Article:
Argonne National Laboratory, USA
Andrzej Joachimiak has completed his Ph.D. from the University of A. Mickiewicz, Poznan, Poland, and postdoctoral studies from the University of Chicago, Chicago. He is Argonne Distinguished Fellow, Director of the Structural Biology Center and the Midwest Center for Structural Genomics at Biosciences Division, Argonne National Laboratory, and Professor at the University of Chicago. He has published more than 260 peer-reviewed manuscripts in reputed journals and book chapters in the area of molecular and structural biology. He serves as an editorial board member of several journals. Fields of interest include structural biology using synchrotron radiation, enzymes specificity, protein-ligand interactions, protein-nucleic acid interactions and molecular chaperones.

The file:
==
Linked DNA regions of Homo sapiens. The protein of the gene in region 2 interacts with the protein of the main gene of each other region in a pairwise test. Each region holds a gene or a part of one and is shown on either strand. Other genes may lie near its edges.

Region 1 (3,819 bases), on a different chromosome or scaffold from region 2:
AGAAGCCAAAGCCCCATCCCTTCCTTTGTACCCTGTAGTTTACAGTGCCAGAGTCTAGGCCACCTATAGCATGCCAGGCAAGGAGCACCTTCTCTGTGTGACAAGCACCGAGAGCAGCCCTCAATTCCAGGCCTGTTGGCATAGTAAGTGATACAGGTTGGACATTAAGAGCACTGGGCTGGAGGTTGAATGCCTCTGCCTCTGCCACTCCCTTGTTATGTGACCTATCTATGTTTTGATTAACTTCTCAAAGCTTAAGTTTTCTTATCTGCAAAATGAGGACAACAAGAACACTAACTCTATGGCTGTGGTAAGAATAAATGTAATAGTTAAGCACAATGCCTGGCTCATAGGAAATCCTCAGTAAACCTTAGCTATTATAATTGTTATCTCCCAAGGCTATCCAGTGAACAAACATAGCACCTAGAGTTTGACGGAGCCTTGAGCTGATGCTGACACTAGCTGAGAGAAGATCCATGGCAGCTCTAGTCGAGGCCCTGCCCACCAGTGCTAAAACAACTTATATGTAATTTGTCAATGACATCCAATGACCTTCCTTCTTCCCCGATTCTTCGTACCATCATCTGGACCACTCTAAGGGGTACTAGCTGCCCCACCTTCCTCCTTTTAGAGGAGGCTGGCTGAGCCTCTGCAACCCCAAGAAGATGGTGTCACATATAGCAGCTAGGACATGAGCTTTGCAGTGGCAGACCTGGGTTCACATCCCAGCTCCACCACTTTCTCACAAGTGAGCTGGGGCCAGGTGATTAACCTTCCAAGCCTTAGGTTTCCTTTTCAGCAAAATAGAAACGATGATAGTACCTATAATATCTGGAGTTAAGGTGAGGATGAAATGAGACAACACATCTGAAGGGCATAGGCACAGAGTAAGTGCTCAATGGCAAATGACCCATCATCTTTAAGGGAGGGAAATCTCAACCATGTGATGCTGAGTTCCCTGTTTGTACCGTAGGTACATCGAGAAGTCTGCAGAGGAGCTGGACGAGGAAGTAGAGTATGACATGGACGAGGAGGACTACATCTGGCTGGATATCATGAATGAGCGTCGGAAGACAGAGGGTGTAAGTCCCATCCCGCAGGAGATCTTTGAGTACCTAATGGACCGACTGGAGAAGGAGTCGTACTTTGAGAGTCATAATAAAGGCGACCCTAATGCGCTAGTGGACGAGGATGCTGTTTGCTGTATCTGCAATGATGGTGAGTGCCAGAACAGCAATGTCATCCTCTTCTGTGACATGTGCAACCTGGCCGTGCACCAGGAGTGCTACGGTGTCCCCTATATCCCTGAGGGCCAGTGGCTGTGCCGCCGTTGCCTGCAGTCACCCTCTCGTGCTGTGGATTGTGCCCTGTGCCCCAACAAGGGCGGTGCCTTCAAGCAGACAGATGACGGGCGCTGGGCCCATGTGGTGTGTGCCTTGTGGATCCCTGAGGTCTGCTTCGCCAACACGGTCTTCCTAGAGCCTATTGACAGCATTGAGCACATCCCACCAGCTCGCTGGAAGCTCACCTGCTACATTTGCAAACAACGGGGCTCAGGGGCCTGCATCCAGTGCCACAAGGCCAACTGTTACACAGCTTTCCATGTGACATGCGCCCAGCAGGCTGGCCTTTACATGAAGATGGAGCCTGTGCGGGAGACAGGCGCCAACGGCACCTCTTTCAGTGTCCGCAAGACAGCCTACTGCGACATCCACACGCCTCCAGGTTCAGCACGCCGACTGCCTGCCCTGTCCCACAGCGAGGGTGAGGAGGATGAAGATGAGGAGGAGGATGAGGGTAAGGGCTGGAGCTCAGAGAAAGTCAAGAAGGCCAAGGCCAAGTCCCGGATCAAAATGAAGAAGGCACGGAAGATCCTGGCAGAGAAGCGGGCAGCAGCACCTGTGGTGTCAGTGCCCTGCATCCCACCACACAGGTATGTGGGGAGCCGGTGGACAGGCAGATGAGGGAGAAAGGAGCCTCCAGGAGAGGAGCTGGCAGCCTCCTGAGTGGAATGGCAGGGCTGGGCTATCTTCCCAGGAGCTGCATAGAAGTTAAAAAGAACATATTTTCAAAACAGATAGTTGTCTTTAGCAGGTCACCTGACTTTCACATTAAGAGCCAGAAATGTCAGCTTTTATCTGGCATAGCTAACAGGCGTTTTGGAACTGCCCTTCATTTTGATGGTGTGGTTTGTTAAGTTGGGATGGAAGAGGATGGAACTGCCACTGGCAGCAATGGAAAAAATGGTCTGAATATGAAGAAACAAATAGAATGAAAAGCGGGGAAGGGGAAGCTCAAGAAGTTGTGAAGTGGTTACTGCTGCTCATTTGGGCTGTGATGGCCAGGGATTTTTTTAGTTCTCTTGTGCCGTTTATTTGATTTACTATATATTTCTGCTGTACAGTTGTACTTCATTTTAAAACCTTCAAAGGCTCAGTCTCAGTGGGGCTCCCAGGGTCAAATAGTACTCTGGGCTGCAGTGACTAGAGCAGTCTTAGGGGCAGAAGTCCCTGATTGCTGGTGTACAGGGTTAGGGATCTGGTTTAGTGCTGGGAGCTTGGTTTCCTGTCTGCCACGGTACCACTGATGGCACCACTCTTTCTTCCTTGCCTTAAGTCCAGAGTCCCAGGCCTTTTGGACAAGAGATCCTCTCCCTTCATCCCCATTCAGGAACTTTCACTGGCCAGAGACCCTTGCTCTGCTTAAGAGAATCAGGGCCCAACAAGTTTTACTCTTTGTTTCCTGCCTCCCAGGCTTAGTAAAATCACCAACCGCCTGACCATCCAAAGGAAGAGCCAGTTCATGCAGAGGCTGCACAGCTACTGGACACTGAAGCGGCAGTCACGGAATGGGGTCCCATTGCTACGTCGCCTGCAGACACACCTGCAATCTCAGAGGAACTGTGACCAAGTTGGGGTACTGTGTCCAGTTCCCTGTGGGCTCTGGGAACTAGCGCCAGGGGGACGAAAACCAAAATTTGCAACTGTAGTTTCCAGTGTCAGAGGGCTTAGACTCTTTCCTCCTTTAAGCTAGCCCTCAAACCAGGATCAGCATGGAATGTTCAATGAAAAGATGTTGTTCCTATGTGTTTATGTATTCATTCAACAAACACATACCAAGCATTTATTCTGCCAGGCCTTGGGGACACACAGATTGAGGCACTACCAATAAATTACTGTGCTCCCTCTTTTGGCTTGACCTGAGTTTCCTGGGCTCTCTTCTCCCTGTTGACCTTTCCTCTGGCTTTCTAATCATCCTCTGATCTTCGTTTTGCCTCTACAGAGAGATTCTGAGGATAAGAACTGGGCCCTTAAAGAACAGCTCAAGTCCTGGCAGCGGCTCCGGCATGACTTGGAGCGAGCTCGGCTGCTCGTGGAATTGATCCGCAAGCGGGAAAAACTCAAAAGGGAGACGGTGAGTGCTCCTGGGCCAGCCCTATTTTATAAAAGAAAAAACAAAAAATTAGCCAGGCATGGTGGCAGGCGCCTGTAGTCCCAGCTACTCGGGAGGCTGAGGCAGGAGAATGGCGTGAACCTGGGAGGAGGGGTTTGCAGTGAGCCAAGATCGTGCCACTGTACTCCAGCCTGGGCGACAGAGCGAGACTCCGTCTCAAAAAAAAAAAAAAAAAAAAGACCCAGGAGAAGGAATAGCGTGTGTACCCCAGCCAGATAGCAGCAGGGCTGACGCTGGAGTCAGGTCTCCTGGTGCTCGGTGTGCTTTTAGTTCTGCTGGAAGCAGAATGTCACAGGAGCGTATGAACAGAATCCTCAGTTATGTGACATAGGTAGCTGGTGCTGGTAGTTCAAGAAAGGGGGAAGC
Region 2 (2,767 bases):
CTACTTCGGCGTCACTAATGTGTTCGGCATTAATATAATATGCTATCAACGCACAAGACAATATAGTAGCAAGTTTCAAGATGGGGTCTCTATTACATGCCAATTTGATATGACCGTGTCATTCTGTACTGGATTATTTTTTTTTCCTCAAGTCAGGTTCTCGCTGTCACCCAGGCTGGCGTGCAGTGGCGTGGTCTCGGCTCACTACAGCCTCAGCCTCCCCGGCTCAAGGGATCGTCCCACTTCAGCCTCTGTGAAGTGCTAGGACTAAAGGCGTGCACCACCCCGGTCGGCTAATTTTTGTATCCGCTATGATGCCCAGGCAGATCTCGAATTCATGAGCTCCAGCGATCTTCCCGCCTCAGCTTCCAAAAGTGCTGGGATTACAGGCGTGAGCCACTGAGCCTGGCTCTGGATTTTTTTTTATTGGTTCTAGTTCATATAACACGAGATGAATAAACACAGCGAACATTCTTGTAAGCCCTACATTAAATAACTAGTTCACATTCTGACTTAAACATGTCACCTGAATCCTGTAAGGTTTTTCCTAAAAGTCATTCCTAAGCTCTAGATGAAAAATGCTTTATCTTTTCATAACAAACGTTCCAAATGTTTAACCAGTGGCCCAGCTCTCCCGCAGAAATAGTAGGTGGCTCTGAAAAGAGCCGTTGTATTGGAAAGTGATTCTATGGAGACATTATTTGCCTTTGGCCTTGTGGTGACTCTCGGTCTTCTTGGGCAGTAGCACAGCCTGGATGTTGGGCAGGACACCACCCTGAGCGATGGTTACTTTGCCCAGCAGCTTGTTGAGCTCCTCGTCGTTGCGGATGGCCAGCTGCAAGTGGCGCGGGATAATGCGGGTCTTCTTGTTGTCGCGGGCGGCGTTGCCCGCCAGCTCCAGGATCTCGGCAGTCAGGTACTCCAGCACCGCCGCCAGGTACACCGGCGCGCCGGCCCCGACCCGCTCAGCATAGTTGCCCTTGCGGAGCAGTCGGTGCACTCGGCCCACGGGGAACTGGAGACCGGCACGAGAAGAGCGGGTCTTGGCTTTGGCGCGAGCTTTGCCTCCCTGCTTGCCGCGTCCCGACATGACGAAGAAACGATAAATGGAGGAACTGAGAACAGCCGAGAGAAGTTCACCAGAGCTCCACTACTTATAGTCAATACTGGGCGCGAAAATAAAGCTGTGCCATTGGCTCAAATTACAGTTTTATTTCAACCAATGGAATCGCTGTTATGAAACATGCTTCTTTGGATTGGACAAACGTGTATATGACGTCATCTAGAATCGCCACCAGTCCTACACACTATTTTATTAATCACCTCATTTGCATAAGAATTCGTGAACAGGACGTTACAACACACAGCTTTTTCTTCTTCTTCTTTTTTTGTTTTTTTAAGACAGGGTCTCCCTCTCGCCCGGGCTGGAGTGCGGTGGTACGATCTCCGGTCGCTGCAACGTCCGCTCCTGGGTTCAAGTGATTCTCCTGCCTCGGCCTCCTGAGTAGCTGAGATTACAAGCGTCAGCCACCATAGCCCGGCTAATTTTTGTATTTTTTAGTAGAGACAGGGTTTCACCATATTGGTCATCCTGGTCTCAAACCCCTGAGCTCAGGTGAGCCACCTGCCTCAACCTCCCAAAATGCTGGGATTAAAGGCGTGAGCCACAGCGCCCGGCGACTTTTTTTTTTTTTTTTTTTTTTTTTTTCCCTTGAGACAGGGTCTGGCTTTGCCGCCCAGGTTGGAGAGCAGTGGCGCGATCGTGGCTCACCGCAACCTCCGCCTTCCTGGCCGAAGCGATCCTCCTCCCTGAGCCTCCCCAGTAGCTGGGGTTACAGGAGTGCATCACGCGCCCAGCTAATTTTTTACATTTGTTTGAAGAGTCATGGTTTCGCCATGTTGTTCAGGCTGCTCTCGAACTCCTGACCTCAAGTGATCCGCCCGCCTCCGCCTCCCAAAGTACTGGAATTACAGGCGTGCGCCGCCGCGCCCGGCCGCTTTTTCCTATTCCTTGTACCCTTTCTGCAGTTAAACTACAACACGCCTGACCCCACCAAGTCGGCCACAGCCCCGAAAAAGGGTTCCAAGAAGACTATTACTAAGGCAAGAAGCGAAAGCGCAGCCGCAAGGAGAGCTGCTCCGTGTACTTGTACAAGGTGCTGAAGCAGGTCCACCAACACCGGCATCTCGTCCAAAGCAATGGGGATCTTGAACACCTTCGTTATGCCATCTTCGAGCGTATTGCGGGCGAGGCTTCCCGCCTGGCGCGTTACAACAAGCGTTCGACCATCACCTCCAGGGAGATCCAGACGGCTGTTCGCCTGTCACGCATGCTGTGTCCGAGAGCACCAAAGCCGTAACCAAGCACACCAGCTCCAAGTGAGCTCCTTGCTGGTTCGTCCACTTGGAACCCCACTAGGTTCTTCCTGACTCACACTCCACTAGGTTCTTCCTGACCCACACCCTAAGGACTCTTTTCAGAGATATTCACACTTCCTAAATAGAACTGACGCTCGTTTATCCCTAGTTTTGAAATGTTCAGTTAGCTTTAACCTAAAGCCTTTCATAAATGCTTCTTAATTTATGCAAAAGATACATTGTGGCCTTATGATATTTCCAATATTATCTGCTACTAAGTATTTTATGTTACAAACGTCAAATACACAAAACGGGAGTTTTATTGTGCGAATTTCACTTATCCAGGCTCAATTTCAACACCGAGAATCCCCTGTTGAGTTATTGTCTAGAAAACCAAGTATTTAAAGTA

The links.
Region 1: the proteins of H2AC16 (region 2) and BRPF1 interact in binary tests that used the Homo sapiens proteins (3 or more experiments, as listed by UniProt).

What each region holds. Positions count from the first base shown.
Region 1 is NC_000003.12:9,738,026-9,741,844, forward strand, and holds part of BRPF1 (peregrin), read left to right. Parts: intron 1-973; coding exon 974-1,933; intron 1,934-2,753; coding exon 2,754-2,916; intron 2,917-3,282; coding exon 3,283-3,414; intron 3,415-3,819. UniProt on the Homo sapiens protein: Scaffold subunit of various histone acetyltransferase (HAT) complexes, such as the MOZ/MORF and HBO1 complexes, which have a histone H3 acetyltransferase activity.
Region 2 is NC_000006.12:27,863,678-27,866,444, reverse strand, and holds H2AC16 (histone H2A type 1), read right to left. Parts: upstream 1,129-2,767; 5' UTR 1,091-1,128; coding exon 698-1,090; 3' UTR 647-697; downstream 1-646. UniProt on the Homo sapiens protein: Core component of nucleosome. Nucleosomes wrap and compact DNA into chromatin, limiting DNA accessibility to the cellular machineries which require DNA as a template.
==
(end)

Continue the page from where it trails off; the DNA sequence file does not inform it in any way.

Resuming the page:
Aromatic compounds resulting from the breakdown of lignin and other plant-derived phenylpropanoids and flavonoids are abundant in soil. The bacterial catabolism of these compounds plays an important role in the recycling of such carbon sources in the ecosystem. Bacterial ABC transporters participate in import of aromatic compounds into the cell. A set of solutebinding proteins (SBPs) of ABC transporters from several species of soil bacteria have been identified and characterized that could support the uptake. A number of crystal structures of SBPs in complex with aromatic compounds have been determined. The structures revealed a ligand-binding pocket and provide details of molecular recognition. SBPs that can accommodate larger ligands have increased cavity volumes. SBPs with larger cavities can bind smaller ligands by attracting a water molecule. The imported aromatic compounds are then degraded. In Acinetobacter the hca catabolic operon is regulated by HcaR repressor. The enzymes encoded by hca operon allow bacteria to utilize hydroxycinnamates as the sole source of carbon. The crystal structures of HcaR in apo form and in complex with several aromatic ligands have been determined. The protein is a new member of the MarR/SlyA family of transcription factors. HcaR shows a very different binding site for aromatic compounds as compared with SBPs but is still capable of accommodating multiple compounds. Ligand binding reduces HcaR affinity for DNA and as a result the transcription of catabolic operon is up-regulated. HcaR seems to be unique because it is capable of binding substrates, intermediates and products of hca operon enzymes.